4. Enterprise Florida has apparent conflicts of interest: The Enterprise Florida Board of Directors and the organization’s staff have a relationship that may be a conflict of interest. Enterprise Florida staff bonus pay of nearly $500,000 ($427,500 for staff, $70,000 for President/CEO) in 2012 was provided by Enterprise Florida board member companies that were also Enterprise Florida vendors and others that were recipients of incentive deals in the 2012 fiscal year.

5. Enterprise Florida is picking winners and losers: A number of executed agreements detailed in the 2012 Enterprise Florida Incentives Report demonstrate clear state government favoritism of some companies and industries. Enterprise Florida issues unnecessary benefits packages to entice businesses that should already be attracted Florida’s business friendly environment. These benefits are not necessarily enjoyed by competitors across an industry or all businesses moving to or expanding in Florida.

All pretty bad stuff, right?  Sure, it’s awful.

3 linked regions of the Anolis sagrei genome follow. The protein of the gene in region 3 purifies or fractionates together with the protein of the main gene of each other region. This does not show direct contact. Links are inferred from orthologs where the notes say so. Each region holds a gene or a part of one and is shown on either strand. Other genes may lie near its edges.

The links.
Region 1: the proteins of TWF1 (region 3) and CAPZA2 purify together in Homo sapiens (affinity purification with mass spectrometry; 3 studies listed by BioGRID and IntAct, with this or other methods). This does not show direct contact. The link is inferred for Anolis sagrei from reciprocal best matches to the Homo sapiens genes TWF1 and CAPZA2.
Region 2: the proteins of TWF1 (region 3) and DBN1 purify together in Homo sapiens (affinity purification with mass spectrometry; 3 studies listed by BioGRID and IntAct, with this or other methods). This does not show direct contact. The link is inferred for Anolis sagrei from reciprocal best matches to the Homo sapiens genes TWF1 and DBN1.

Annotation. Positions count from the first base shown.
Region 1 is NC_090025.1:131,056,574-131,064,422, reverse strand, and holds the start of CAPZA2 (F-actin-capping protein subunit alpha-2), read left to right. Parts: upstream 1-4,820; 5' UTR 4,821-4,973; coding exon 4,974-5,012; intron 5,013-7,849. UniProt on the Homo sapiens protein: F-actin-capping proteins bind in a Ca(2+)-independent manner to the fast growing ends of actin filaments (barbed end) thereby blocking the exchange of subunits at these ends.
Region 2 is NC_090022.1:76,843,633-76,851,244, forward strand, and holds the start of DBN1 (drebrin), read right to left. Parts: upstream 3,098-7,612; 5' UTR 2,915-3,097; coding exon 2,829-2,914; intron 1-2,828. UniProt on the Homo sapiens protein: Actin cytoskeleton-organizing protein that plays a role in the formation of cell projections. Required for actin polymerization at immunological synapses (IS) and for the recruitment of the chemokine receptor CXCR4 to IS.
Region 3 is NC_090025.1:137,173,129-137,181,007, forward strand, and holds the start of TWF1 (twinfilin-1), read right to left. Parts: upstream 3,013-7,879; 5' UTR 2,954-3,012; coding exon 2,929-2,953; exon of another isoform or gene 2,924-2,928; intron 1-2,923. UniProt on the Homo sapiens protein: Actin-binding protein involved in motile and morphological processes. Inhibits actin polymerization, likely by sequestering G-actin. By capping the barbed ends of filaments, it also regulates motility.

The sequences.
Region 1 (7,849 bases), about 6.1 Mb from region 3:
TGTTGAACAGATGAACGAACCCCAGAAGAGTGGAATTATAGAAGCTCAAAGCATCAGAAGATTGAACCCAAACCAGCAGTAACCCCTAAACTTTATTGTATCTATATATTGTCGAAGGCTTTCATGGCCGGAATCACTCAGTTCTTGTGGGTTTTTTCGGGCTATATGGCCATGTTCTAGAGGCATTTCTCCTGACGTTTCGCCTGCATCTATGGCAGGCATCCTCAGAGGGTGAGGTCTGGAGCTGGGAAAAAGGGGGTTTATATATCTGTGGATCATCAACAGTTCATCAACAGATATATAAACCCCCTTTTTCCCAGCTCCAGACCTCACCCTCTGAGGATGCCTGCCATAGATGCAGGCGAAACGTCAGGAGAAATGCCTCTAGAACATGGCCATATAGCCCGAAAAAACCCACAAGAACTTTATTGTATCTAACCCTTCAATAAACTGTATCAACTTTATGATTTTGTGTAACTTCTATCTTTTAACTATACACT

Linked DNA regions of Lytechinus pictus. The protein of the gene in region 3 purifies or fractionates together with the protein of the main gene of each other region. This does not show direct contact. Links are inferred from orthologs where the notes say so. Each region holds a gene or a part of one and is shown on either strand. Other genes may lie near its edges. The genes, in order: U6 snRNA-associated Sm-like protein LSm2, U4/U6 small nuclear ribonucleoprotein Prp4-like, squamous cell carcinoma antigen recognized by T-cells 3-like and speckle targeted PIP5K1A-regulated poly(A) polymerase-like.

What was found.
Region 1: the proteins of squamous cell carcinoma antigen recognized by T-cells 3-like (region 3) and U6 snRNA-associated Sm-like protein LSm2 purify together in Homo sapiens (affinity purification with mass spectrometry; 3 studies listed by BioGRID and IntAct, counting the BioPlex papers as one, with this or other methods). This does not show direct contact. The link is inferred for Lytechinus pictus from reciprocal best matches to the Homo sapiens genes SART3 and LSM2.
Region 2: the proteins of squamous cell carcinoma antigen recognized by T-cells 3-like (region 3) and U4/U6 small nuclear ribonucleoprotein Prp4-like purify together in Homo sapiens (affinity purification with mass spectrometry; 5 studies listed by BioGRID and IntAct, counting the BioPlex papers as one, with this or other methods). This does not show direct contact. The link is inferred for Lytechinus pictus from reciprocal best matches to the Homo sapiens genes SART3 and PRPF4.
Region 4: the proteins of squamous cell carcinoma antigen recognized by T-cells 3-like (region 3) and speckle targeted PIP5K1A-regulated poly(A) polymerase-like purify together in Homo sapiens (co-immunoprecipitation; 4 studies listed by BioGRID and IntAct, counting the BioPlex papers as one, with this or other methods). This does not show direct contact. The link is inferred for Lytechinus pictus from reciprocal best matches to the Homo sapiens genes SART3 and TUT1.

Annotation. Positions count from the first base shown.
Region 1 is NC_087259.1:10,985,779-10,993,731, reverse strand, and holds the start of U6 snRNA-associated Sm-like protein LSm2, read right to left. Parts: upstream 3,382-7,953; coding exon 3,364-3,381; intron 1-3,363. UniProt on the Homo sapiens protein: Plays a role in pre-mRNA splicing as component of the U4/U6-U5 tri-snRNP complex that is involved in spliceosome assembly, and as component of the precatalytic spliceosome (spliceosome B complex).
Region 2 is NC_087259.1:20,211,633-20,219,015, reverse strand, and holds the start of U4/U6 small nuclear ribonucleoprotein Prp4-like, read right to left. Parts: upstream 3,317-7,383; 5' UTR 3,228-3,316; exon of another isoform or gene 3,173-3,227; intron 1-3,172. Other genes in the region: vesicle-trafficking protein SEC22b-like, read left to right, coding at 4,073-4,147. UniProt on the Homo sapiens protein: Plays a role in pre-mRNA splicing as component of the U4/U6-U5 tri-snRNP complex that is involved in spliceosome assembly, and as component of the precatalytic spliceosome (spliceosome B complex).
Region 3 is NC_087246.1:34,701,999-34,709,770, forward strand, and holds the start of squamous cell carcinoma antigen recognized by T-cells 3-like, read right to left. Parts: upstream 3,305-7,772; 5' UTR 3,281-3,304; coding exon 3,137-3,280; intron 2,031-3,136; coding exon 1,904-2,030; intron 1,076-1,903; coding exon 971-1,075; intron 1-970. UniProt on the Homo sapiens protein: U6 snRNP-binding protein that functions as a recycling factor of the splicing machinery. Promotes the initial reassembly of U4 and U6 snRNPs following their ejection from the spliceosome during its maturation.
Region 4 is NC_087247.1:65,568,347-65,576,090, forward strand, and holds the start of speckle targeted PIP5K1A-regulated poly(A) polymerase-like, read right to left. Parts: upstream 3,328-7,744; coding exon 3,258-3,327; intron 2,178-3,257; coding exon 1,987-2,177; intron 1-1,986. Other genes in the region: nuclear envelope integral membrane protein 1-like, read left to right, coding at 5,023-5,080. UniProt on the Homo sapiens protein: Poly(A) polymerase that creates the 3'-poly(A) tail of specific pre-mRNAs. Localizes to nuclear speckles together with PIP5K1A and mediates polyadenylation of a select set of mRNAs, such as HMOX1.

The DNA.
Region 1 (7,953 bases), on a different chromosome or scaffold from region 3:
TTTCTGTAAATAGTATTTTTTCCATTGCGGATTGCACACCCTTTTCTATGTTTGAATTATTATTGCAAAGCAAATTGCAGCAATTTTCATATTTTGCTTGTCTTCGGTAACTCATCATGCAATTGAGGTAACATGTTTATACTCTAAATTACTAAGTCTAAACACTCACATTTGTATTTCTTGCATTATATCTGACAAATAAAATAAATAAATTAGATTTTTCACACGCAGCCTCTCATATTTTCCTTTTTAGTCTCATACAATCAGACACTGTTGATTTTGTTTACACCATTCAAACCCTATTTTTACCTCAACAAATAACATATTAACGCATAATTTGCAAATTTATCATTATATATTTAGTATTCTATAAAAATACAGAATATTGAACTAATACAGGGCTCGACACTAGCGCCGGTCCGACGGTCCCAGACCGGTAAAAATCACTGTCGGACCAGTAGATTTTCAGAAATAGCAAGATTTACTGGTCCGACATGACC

Are you outraged that your tax dollars support this scheme?  Sure you are.

But what if I told you that the information you just read was funded in part by the Florida branch of Americans for Prosperity?  

Americans for Prosperity, you’ll recall, is the Koch Brothers outfit designed to do just a handful of things, as long as the top thing remains defeating whatever happens to be at the top of President Obama’s policy agenda.  One of the most chilling profiles I’ve ever read was Jane Mayer’s account of these basically evil men who will stop at nothing until America is rendered a libertarian cesspool, where guys like them spend their days and nights lighting cigars with hundred dollar bills, and suckers like me and you duke it out for survival in some kind of modern-day Ayn Randian Thunderdome.

It remains a little bit of a mystery to me why the Koch Brothers would fund something that essentially attacked a pro-business operation like Enterprise Florida.  After all, I thought sucking public dollars and funneling them to private organizations was the name of the game.  Who knows, maybe they needed a touch of street cred for something else down the road.  

More important, why would Integrity Florida partner with such a blatantly partisan group as Americans for Prosperity?  This is how the very first sentence on the AFP “about” page reads:

Americans for Prosperity is a grassroots movement of over 2.3 million activists nationwide who advocate and promote limited government, lower taxes, and more freedom. 

Well, sure they’re going to fund a study that says we should cut the knees out of a government-founded organization.  Surely Dan Krassner, the Executive Director of Integrity Florida, understood this.